In an effort to boost registrations and attract new readers, The Washington Post has implemented Facebook Connect on its website. By clicking on the blue “Connect with Facebook” badge on the Post’s sign-in page, users can log onto the site with their Facebook ID to peruse the paper’s content and share articles they read with friends.
The Washington Post, which has won 47 Pulitzer prices, is the most prestigious newspaper (and perhaps the most decorated news organization in general) to embrace Connect thus far. Connect could help the paper’s online efforts, which, like most of its competitors, have struggled. In the first quarter, the Washington Post Company said its online revenue totaled $22 million, a decrease of eight percent from the same time last year.
Online revenues similarly dropped across the industry in the final three quarters of 2008, the 2009 State of the News Media report revealed. “Of the $38 billion in advertising that the industry was estimated to have drawn in 2008, only $3 billion came from online,” the report added.
A big problem rests in newspapers’ inability to identify their audiences online, which prevents them from serving up relevant advertisements. Currently, newspaper websites create high barriers to entry for registration. Basic information (often coveted by marketers) such as date of birth and geographic location can be hard to obtain amidst people’s busy days. By adding Connect, newspapers could garner this important information quickly and with little user effort.
In addition, the comments left for articles on the newspaper sites could sport people’s real names and faces, as imported from Facebook, rather than faceless usernames with a bunch of random characters. With Connect, the action could be published on their Facebook News Feeds, increasing the chance their Facebook friends will click through to the newspaper’s website and read the article.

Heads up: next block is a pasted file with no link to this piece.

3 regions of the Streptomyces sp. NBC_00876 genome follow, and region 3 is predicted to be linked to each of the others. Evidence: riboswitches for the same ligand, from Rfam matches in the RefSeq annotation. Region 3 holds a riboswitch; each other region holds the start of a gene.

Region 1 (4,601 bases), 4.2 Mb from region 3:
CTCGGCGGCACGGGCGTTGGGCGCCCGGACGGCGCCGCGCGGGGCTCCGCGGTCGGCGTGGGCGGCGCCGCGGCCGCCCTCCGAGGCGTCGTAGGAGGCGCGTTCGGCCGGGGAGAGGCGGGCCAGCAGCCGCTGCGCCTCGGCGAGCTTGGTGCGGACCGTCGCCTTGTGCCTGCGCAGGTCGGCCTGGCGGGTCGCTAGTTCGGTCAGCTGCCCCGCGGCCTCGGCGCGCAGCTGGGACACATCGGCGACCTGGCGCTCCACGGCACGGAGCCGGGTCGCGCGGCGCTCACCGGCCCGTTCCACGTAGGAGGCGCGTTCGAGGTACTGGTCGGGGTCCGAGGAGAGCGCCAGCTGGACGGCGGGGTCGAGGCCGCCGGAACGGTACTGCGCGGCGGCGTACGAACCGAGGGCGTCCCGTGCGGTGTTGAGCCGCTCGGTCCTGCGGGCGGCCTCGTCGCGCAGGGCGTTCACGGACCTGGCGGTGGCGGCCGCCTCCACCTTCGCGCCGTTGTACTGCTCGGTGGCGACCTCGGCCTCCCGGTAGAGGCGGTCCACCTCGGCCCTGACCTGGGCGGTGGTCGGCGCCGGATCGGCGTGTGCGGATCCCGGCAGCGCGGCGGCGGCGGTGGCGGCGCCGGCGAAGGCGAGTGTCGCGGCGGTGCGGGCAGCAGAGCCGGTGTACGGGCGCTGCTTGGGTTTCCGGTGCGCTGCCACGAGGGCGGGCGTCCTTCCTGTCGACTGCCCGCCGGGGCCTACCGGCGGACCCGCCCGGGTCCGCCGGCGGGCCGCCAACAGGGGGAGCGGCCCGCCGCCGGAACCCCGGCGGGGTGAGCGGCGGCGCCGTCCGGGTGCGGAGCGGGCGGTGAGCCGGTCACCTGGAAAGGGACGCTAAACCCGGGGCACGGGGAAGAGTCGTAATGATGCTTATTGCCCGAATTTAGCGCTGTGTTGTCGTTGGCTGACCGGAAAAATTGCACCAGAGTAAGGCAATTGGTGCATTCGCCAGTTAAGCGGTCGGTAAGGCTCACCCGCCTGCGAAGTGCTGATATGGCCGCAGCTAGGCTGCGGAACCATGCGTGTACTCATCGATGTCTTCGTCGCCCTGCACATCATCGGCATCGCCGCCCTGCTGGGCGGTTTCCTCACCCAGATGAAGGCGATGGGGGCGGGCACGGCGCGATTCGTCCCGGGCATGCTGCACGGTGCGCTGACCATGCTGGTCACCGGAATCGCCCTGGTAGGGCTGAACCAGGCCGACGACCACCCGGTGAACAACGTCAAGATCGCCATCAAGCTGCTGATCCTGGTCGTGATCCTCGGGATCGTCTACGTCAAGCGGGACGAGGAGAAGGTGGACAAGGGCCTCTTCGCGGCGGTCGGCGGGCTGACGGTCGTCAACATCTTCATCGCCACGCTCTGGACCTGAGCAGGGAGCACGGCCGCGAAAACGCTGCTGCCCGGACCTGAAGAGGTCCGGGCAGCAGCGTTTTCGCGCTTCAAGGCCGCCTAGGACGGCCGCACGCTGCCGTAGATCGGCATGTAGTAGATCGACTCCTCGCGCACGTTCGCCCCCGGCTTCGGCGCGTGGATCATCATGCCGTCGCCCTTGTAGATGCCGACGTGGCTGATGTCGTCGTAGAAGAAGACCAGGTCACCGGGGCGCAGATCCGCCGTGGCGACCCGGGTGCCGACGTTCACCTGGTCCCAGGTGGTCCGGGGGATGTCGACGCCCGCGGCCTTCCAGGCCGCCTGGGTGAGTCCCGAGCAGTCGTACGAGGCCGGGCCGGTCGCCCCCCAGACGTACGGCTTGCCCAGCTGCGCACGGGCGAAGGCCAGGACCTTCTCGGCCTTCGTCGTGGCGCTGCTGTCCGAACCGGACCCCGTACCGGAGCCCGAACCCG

For now, the Post’s Connect implementation allows you to log in with your Facebook ID and share a story you read with your Facebook friends. The Post still relies on its previous commenting system for stories, however, a problem they will hopefully rectify soon.
Another issue: For me, connecting with my Facebook ID didn’t automatically import my data into my Washington Post profile. This should be a high priority for the Post if they want to leverage Facebook user data to help monetize the website. In a statement announcing the integration, the company sounds open to expanding the use of Connect on the site.
“Our long-term strategy is to move towards creating an increasingly personalized experience for our users, allowing them to carry their social network onto our site,” Goli Sheikholeslami, General Manager & Vice President of Washington Post Digital, said.
Another important benefit for newspapers could be attracting new readers. While Facebook touts people over 30 as its fastest growing age demographic, it remains a bastion for younger consumers of content, a group that hasn’t made newspapers part of its daily content diet. According to the State of the News Media report, only 31 percent of people aged 18-24 “picked up a newspaper yesterday.”
With Connect, hopefully readers of all ages will share articles, videos, and slideshows one-by-one. It might not save all newspapers and their websites, but it’s worth a try.